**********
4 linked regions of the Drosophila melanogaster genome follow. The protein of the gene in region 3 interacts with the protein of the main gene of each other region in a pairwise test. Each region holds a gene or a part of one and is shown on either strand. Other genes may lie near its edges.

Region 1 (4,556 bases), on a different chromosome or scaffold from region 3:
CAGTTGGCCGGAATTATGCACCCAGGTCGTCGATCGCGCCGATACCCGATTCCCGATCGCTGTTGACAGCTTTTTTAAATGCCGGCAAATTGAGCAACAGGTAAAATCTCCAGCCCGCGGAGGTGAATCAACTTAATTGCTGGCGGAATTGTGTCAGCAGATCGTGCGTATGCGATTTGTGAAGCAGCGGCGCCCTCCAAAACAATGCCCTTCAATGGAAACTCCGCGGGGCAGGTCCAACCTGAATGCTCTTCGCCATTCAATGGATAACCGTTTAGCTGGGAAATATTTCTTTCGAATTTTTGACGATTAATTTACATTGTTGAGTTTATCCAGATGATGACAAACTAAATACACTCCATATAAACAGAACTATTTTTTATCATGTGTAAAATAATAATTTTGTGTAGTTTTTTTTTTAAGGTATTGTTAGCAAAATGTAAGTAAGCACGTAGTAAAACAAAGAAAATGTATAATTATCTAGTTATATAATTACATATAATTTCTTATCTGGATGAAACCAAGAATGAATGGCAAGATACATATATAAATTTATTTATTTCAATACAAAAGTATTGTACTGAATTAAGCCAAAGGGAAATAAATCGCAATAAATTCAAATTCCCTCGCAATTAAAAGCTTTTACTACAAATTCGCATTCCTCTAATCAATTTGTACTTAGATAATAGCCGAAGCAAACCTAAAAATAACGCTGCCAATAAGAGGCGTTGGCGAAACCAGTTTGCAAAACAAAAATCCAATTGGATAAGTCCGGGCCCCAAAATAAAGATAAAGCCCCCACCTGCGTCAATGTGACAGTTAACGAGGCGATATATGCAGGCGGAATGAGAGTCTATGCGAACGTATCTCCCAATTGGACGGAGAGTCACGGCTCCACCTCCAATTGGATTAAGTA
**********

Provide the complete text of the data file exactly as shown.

4 linked regions of the Drosophila melanogaster genome follow. The protein of the gene in region 3 interacts with the protein of the main gene of each other region in a pairwise test. Each region holds a gene or a part of one and is shown on either strand. Other genes may lie near its edges.

Region 1 (4,556 bases), on a different chromosome or scaffold from region 3:
CAGTTGGCCGGAATTATGCACCCAGGTCGTCGATCGCGCCGATACCCGATTCCCGATCGCTGTTGACAGCTTTTTTAAATGCCGGCAAATTGAGCAACAGGTAAAATCTCCAGCCCGCGGAGGTGAATCAACTTAATTGCTGGCGGAATTGTGTCAGCAGATCGTGCGTATGCGATTTGTGAAGCAGCGGCGCCCTCCAAAACAATGCCCTTCAATGGAAACTCCGCGGGGCAGGTCCAACCTGAATGCTCTTCGCCATTCAATGGATAACCGTTTAGCTGGGAAATATTTCTTTCGAATTTTTGACGATTAATTTACATTGTTGAGTTTATCCAGATGATGACAAACTAAATACACTCCATATAAACAGAACTATTTTTTATCATGTGTAAAATAATAATTTTGTGTAGTTTTTTTTTTAAGGTATTGTTAGCAAAATGTAAGTAAGCACGTAGTAAAACAAAGAAAATGTATAATTATCTAGTTATATAATTACATATAATTTCTTATCTGGATGAAACCAAGAATGAATGGCAAGATACATATATAAATTTATTTATTTCAATACAAAAGTATTGTACTGAATTAAGCCAAAGGGAAATAAATCGCAATAAATTCAAATTCCCTCGCAATTAAAAGCTTTTACTACAAATTCGCATTCCTCTAATCAATTTGTACTTAGATAATAGCCGAAGCAAACCTAAAAATAACGCTGCCAATAAGAGGCGTTGGCGAAACCAGTTTGCAAAACAAAAATCCAATTGGATAAGTCCGGGCCCCAAAATAAAGATAAAGCCCCCACCTGCGTCAATGTGACAGTTAACGAGGCGATATATGCAGGCGGAATGAGAGTCTATGCGAACGTATCTCCCAATTGGACGGAGAGTCACGGCTCCACCTCCAATTGGATTAAGTA